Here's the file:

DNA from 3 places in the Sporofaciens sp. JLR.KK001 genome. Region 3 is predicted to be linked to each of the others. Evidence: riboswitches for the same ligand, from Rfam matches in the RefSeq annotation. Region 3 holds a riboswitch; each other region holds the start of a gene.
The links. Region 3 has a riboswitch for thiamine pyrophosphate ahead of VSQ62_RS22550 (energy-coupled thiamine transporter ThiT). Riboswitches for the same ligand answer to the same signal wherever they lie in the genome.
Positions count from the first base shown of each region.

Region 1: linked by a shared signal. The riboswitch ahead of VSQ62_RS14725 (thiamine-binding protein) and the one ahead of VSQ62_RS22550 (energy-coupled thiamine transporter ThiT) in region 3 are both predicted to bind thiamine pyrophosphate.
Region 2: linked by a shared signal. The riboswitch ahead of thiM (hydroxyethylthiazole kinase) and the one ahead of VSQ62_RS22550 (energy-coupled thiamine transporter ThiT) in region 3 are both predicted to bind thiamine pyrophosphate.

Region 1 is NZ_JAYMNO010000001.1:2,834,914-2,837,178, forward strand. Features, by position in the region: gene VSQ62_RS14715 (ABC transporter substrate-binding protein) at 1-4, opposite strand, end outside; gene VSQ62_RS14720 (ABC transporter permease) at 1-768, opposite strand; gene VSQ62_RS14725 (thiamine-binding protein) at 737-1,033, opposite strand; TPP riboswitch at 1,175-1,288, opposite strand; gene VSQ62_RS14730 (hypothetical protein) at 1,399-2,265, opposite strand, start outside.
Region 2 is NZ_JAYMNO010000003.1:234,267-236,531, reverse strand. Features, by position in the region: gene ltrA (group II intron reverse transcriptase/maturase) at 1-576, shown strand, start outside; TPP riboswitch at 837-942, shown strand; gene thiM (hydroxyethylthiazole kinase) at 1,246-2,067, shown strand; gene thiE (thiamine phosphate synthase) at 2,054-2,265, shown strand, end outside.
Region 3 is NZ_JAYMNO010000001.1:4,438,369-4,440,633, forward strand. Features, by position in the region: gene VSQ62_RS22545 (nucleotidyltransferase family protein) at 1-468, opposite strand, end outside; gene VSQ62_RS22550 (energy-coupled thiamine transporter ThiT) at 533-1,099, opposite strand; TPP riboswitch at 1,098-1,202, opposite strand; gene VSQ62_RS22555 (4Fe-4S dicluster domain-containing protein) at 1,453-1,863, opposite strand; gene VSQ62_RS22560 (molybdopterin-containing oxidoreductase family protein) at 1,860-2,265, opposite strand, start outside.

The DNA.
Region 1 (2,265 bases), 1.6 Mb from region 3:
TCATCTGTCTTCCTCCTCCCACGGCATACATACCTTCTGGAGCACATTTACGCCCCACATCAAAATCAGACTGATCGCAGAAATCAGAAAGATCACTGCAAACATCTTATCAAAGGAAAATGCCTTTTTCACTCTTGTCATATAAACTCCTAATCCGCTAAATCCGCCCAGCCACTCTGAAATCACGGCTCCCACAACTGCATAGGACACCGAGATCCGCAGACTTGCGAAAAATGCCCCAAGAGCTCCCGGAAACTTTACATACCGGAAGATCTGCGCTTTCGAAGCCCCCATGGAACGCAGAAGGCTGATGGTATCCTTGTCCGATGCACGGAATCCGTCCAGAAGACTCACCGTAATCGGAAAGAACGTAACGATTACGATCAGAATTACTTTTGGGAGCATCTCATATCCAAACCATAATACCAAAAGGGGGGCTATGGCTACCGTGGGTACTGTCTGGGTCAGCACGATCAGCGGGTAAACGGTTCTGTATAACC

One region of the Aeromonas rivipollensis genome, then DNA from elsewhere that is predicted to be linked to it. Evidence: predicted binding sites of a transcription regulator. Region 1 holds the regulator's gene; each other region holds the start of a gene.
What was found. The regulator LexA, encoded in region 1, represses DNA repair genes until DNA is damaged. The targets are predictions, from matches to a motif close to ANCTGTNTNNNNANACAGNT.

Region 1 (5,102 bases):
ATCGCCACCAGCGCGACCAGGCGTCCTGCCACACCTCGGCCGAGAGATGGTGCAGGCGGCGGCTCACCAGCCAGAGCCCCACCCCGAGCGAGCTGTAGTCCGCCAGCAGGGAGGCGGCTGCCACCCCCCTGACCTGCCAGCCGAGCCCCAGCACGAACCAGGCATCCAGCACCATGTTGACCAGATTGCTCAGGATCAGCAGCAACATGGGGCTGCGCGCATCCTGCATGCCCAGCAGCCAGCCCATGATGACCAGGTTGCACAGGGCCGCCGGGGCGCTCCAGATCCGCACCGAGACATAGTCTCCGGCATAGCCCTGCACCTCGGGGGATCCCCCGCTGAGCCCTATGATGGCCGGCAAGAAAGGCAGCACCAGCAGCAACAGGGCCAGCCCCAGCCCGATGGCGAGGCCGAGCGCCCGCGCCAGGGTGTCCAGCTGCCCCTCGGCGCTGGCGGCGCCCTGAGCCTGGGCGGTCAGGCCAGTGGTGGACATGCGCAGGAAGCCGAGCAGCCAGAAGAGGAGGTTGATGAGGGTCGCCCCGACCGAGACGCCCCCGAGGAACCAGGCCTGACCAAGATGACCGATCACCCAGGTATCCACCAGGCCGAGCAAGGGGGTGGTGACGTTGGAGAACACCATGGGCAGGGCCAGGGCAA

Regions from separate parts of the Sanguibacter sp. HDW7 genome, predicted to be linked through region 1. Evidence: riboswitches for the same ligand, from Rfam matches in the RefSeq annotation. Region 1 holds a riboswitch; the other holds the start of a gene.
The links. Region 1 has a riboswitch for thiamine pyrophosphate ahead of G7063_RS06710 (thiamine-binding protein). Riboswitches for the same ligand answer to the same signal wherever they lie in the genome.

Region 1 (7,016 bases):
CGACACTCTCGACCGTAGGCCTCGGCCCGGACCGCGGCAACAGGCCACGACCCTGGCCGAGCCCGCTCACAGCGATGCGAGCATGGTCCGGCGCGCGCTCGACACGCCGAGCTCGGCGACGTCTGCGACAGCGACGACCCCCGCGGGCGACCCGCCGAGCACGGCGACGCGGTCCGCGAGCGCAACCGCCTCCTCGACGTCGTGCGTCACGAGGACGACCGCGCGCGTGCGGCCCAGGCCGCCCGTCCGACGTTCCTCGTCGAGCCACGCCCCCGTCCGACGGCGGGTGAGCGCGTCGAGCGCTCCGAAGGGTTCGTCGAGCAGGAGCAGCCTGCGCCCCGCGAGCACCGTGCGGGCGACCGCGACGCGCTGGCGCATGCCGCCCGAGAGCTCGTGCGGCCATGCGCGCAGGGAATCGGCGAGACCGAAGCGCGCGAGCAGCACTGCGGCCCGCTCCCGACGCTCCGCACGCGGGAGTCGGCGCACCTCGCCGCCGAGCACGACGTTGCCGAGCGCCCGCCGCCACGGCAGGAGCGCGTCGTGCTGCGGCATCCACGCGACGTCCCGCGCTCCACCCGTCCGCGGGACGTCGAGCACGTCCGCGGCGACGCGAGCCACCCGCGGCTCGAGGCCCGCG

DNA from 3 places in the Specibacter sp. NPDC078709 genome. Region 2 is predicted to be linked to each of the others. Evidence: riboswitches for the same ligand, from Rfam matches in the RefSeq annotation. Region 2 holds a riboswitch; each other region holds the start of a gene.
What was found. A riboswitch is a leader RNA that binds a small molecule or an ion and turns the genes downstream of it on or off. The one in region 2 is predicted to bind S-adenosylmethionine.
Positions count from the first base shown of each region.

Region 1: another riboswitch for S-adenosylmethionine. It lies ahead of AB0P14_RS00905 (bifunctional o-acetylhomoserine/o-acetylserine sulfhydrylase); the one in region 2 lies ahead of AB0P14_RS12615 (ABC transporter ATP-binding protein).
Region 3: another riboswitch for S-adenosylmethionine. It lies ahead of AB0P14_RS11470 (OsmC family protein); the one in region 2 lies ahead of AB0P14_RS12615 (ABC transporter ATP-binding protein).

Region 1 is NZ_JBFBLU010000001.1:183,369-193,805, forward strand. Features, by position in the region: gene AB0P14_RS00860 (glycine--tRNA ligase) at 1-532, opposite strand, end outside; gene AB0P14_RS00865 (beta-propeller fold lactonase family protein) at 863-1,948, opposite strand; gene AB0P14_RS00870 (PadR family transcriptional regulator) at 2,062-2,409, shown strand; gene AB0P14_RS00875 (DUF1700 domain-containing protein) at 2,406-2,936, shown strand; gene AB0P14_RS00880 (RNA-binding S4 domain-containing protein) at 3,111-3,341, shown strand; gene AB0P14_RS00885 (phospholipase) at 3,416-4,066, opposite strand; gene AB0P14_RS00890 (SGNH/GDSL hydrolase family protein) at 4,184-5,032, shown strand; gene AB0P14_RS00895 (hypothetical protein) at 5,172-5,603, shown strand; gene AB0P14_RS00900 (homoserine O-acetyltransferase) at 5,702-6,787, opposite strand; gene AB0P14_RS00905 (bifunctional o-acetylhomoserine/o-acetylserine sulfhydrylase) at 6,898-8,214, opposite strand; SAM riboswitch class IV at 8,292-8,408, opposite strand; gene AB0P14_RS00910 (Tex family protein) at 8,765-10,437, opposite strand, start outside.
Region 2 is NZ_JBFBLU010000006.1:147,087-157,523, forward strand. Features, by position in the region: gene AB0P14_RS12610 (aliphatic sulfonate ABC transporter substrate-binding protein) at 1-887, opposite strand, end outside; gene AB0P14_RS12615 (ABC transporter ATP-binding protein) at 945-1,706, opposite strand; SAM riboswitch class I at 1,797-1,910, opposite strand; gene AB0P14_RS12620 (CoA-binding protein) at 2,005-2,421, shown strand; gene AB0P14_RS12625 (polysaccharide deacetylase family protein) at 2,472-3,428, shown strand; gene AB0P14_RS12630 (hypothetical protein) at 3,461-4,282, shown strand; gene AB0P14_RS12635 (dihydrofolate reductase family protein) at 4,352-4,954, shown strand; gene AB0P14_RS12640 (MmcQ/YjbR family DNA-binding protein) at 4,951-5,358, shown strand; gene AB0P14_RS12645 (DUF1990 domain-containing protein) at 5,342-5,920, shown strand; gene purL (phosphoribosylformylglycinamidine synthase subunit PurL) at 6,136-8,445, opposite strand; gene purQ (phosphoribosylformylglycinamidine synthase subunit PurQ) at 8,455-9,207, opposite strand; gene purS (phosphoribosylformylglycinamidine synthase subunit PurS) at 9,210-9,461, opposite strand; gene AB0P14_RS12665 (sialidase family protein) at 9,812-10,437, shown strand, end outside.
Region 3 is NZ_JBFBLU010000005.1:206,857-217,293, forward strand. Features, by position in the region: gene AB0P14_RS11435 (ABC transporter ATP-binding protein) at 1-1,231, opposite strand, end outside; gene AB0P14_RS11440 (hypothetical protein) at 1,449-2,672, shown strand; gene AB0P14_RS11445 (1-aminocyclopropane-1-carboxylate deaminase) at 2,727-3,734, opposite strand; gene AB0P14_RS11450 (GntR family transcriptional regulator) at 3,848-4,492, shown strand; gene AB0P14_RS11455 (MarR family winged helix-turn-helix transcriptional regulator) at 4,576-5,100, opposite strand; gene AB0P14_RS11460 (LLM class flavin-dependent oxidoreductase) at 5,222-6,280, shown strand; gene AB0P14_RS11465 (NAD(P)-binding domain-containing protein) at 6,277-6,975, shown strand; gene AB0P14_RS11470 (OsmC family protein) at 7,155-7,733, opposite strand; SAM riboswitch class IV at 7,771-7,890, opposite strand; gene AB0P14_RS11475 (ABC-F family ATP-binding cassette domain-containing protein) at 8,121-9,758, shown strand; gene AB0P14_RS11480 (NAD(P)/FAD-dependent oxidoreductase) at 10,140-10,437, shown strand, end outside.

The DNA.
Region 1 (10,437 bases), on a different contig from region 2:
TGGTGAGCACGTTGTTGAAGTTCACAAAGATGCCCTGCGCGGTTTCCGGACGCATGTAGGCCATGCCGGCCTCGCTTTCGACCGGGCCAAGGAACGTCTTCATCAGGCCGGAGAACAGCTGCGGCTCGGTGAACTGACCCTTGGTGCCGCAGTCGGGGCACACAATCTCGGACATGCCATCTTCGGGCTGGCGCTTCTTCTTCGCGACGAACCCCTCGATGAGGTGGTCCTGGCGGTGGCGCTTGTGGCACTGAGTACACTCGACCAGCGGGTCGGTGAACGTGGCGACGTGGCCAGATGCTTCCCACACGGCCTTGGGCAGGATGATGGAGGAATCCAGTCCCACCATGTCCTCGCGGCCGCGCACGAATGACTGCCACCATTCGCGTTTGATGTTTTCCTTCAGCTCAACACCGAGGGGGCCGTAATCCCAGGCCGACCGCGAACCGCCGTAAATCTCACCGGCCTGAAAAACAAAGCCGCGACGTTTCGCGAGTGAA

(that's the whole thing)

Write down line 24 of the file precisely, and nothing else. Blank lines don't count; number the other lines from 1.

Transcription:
Region 3: another riboswitch for S-adenosylmethionine. It lies ahead of AB0P14_RS11470 (OsmC family protein); the one in region 2 lies ahead of AB0P14_RS12615 (ABC transporter ATP-binding protein).